Medical Radiographer: Career and Salary Facts

Research what it takes to become a medical radiographer. Learn about education requirements, job duties, average wages and job outlook to find out if this is the career for you. Schools offering Diagnostic Medical Sonography degrees can also be found in these popular choices.

What Is a Medical Radiographer?

Medical radiographers, also known as radiologic technologists, use x-rays, CT scanners and other radiologic equipment to take images of internal organs and body parts. Some specialize in mammography, or the use of low-dose radiation to take images of breasts. Based on the doctor's orders, the radiographer prepares the patient for an imaging procedure, properly positioning the patient and the machine so that the relevant areas are exposed but the rest of the body is shielded from harmful radiation. Afterward, the radiographer discusses the quality of the images with the doctor to determine whether a follow up procedure is necessary. Ultimately, the images that the radiographer creates can be used by physicians to accurately diagnose a patient's injury or illness. In addition to directly performing procedures, radiographers are also responsible for machine maintenance.

See the table below for more information about this career option:

Degree Required Associate's degree is typical; bachelor's degree and certificate programs available
Education Field of Study Medical Radiography
Key Responsibilities Create x-ray films of patient body parts
Follow physician direction
Follow safety guidelines and ensure patient safety
Explain procedure to patients and position them to obtain accurate images
Oversee equipment, adjust settings, and evaluate image quality
Licensure/Certification License required in some states
Certification may be required in some states as part of the licensing process
Job Growth (2014-2024)9%*
Median Salary (2015)$56,670 for radiologic technologists*

Source: *U.S. Bureau of Labor Statistics

What Does a Medical Radiographer Do?

Medical radiographers create x-ray images of patients so that physicians can make accurate diagnoses. In the position, you must follow safety guidelines and the instructions of a physician carefully to ensure the safety of patients, coworkers and yourself. You will explain the procedure to patients, make sure they aren't wearing any articles that can't pass through x-ray machines and position them for an accurate image. You also adjust the settings of the equipment and evaluate the quality of x-rays.

The U.S. Bureau of Labor Statistics (BLS) reports that the majority of medical radiographers were employed in hospitals in 2015, but professionals in the field also worked in the offices of physicians, laboratories, diagnostic imaging centers, urgent care clinics and outpatient care facilities (www.bls.gov). Employment for medical radiographers was predicted to grow at a rate of 9% between 2014 and 2024, a rate that is faster than average. This may have to do with the aging American population and its increasing medical needs.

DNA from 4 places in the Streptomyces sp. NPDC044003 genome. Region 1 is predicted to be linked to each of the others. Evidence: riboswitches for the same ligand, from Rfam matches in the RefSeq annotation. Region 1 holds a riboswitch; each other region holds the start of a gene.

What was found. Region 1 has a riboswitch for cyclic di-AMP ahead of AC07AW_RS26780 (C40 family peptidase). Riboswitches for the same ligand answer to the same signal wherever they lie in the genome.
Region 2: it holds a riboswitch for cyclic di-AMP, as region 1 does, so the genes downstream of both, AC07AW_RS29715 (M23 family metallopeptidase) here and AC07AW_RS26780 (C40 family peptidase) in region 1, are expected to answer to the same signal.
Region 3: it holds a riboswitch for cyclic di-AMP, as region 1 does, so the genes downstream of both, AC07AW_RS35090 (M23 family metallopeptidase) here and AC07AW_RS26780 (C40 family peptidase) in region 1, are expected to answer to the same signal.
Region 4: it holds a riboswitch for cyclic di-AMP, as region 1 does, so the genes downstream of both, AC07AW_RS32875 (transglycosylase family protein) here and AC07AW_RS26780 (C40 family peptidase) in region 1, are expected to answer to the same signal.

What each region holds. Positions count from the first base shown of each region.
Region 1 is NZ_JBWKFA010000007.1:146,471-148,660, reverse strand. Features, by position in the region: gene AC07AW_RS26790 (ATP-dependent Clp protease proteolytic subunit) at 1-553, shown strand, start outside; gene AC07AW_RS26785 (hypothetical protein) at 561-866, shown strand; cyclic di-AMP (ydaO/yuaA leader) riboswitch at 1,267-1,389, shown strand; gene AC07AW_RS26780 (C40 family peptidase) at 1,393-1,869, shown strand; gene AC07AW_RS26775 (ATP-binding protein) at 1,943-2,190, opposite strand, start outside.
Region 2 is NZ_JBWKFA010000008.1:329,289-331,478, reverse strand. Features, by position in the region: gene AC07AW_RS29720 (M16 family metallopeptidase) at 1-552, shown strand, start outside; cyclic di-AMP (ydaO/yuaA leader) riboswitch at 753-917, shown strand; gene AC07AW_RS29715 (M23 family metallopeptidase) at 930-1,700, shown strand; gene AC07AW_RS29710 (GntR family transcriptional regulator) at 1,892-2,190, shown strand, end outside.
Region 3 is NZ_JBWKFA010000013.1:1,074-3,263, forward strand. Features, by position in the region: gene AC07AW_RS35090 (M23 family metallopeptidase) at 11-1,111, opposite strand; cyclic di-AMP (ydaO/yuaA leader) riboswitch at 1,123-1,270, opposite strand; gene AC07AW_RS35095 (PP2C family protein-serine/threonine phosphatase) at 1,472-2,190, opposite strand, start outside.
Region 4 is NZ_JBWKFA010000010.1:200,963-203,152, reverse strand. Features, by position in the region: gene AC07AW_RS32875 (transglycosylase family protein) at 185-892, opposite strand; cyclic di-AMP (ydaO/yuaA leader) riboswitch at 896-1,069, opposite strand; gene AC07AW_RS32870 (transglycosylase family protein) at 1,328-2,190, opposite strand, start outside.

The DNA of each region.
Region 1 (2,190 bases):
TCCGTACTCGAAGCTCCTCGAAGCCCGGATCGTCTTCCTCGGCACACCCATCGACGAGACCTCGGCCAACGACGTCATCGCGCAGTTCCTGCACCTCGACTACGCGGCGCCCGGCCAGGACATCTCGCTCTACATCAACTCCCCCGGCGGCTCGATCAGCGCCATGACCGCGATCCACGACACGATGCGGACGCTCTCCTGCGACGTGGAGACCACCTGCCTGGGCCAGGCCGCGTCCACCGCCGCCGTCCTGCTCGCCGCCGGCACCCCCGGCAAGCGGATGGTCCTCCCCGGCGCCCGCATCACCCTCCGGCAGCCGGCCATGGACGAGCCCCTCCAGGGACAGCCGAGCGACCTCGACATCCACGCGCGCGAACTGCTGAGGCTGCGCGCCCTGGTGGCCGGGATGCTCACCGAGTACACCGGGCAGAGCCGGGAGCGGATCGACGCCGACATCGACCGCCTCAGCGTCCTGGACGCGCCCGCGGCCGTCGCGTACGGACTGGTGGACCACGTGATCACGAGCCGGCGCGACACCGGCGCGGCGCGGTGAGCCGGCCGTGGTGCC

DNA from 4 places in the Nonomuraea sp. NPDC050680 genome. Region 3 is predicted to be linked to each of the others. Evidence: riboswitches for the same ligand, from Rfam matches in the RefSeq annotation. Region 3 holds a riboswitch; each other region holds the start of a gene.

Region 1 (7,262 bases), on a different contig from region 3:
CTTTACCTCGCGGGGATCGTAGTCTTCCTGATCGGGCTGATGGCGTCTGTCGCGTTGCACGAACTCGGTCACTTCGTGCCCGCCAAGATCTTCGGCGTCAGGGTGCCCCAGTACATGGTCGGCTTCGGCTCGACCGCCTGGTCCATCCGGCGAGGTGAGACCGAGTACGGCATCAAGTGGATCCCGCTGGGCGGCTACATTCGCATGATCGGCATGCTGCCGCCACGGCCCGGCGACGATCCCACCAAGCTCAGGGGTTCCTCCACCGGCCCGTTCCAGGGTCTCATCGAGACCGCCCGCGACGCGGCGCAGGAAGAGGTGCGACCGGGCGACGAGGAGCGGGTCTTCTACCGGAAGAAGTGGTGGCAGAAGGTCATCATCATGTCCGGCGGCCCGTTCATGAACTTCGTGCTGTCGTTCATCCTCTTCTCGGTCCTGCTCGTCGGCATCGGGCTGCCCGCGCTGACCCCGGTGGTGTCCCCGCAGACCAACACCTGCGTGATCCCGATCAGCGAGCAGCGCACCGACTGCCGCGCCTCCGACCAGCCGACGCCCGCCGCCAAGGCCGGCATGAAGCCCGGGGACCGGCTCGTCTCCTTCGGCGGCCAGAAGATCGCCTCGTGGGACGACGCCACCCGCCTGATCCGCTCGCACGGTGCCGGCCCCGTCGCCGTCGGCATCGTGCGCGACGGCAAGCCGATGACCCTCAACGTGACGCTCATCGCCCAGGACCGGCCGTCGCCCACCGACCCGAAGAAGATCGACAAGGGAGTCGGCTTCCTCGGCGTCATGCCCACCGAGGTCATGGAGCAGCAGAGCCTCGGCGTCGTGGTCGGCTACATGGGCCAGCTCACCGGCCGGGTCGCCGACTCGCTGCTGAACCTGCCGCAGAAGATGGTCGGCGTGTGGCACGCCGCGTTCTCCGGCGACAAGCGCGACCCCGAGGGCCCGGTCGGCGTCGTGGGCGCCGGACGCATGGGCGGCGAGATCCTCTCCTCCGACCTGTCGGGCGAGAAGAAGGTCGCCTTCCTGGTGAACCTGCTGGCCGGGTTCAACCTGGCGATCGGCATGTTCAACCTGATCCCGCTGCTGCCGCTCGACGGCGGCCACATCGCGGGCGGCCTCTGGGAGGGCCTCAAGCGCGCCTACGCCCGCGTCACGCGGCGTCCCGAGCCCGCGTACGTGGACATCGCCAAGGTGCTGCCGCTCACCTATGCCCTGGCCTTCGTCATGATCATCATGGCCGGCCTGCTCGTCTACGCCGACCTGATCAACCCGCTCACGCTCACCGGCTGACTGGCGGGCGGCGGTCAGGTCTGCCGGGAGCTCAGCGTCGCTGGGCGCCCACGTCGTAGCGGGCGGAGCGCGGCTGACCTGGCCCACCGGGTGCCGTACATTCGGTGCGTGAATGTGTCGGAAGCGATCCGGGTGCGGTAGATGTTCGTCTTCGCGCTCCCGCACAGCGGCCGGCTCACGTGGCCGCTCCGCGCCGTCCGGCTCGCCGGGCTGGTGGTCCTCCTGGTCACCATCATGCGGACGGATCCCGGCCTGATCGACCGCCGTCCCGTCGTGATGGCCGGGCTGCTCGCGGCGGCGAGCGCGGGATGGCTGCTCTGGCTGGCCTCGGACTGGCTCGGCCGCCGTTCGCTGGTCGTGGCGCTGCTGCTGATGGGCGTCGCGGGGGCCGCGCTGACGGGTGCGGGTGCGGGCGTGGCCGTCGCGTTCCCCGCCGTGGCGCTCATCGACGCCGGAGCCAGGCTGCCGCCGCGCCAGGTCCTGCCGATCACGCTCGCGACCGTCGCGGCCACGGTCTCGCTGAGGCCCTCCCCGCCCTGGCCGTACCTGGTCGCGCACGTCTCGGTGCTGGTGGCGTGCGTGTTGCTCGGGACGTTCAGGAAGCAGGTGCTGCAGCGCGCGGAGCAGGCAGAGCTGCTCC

What Should I Study?

If you are looking to study medical radiography, you should enroll in a program that is accredited by the Joint Review Committee on Education in Radiologic Technology. Most medical radiography programs result in an associate's degree, but there are also bachelor's degree and certificate programs available. Associate's degree programs will prepare you to for entry-level medical radiography positions and feature courses in anatomy and physiology, radiologic technology, radiation physics, positioning, patient assessment, medical ethics and imaging pathology. There you would also perform hands-on work learning to use x-rays and other equipment.

Should I Become Certified?

Certification through the American Registry of Radiologic Technologists (ARRT) is not mandatory, but some states require you to pass the ARRT's exams as part of a licensing process. For instance, in the state of New York, the licensure process includes filling out an application, paying a processing fee to the Department of Health, providing a copy of your high school diploma or a transcript and proving that you have passed the ARRT exam. Becoming certified may also help you find position.

To become certified by the ARRT, you would need to prove that you participated in an accredited degree program in the past five years and earned an academic degree. The registry has rules, regulations and ethical requirements that applicants must obey. You must also pass the ARRT certification exam. Certified medical radiographers must take 24 hours of continuing education every two years.

What Might I Earn?

The BLS states that the median annual wage of radiographers in May 2015 was $56,670 (www.bls.gov). Workers may earn a higher starting salary at larger hospitals or if they have a specialization, such as computed tomography or magnetic resonance imaging.

What Are Some Related Alternative Careers?

A closely related career possibility is a job as an MRI technologist. These professionals have many of the same responsibilities as radiographers, but they specialize in using magnetic resonance imaging (MRI) scanners to create diagnostic images. Like radiographers, they need at least an associate's degree and sometimes a license or certification. Another option is a job as a nuclear medicine technologist. These professionals prepare radiopharmaceuticals, administer them to patients and take radiographic images that can highlight abnormalities in the body, which physicians use to diagnose medical conditions. To become a nuclear medicine technologist, it is necessary to earn an associate's degree and sometimes pass a licensure exam.

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